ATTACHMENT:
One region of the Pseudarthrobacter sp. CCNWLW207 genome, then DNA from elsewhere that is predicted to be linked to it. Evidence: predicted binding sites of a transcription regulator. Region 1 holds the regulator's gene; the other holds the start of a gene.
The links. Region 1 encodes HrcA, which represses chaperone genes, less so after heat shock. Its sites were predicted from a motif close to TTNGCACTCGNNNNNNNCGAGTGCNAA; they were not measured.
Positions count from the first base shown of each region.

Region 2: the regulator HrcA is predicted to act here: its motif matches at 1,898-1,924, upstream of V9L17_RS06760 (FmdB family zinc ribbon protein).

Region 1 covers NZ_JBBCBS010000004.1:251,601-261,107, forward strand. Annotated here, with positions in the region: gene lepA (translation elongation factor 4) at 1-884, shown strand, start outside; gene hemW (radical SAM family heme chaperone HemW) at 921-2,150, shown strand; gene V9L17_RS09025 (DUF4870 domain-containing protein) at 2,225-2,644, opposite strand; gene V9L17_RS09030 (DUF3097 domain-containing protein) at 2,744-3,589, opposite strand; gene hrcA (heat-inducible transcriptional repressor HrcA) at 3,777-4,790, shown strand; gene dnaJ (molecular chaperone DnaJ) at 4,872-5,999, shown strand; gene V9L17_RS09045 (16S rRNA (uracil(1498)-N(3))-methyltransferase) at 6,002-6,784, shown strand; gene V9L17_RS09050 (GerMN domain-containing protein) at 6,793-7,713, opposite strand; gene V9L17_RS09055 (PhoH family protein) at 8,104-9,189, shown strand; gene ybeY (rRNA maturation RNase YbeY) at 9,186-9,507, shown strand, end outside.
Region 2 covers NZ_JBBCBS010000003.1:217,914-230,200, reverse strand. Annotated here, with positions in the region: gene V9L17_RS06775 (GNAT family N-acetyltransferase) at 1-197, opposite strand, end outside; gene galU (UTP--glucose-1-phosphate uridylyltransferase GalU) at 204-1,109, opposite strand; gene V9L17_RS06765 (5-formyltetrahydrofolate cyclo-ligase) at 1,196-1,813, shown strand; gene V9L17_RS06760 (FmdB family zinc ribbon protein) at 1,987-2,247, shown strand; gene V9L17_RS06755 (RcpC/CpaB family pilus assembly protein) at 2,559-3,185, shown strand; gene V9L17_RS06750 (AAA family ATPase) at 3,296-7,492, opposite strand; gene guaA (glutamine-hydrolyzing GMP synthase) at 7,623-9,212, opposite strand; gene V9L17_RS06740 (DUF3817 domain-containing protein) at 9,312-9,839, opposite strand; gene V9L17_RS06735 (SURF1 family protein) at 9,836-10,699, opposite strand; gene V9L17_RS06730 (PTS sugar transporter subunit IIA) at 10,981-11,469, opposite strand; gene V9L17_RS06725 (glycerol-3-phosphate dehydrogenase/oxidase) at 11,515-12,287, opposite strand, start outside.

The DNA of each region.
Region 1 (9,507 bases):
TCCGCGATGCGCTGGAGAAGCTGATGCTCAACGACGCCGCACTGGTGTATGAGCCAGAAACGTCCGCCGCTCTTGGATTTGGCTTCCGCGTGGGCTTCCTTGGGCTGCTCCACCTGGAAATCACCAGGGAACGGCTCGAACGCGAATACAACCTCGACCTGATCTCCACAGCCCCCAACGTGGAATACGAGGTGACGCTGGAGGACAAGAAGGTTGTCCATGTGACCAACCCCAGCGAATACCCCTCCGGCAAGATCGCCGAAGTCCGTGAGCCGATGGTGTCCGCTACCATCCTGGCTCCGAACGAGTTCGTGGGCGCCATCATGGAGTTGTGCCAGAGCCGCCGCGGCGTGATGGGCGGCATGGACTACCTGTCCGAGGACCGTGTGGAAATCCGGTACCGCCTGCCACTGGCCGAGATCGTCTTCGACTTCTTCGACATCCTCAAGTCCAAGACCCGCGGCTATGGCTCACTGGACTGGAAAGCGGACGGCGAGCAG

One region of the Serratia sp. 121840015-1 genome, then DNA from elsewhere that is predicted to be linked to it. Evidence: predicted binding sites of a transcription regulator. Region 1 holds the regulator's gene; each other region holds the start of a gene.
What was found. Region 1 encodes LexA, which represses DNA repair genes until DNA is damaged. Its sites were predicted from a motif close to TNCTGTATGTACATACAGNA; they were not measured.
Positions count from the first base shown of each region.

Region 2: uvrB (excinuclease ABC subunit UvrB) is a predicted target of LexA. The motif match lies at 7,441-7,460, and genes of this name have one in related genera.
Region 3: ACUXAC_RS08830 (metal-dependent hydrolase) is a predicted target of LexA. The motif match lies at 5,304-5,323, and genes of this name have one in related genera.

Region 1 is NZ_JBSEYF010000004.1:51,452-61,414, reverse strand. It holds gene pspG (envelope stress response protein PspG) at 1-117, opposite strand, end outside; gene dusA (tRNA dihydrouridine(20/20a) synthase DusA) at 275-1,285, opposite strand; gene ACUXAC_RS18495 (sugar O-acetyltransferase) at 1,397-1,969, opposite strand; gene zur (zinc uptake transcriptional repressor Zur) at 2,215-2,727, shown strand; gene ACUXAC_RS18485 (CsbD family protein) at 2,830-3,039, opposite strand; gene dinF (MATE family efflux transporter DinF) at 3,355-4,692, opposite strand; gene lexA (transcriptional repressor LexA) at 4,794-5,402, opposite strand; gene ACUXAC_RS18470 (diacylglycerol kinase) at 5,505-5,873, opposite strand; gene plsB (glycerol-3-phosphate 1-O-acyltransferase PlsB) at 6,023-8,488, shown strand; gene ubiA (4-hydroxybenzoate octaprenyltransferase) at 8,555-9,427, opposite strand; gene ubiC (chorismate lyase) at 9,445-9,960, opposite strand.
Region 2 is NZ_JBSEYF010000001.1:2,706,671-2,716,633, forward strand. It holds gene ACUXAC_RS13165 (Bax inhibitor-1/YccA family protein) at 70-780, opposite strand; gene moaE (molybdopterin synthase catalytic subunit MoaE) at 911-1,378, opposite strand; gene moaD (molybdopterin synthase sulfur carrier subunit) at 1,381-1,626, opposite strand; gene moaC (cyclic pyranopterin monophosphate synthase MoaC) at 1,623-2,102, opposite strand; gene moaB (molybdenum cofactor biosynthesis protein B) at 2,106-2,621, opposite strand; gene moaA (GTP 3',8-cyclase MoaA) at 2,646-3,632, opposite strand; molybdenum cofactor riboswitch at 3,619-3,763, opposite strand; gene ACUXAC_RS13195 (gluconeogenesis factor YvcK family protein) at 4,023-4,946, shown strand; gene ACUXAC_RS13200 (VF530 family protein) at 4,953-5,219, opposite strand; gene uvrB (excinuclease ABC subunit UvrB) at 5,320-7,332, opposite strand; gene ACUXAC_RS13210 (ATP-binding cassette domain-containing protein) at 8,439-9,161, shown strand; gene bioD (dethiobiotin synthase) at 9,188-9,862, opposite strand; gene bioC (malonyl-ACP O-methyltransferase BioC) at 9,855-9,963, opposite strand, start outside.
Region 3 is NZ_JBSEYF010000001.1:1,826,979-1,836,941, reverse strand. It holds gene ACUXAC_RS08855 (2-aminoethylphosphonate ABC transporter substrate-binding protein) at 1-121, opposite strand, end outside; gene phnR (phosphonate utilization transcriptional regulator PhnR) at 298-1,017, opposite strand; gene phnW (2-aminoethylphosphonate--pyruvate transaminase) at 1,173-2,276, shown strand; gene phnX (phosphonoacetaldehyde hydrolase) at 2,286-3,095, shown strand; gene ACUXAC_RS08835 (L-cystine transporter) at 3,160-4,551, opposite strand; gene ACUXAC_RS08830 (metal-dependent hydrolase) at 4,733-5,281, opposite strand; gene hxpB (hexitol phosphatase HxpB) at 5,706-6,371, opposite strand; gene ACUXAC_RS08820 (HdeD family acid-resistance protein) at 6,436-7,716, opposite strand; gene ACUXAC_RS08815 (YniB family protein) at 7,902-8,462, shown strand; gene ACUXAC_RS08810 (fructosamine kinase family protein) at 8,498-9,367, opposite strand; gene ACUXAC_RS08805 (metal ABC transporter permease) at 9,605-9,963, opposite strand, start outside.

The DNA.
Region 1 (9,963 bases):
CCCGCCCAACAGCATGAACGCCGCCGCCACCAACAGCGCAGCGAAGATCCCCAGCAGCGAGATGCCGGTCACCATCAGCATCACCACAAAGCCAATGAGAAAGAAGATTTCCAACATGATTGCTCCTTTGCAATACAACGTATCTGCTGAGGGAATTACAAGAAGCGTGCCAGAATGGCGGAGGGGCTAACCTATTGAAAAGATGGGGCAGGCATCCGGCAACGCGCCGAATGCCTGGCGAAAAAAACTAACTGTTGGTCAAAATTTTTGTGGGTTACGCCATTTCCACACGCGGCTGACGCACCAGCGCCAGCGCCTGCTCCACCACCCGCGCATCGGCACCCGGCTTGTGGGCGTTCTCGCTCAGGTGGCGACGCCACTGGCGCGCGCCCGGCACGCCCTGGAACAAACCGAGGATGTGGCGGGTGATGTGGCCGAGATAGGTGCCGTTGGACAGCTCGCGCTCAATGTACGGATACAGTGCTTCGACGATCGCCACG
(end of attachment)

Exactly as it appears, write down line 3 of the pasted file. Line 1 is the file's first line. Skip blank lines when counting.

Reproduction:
Positions count from the first base shown of each region.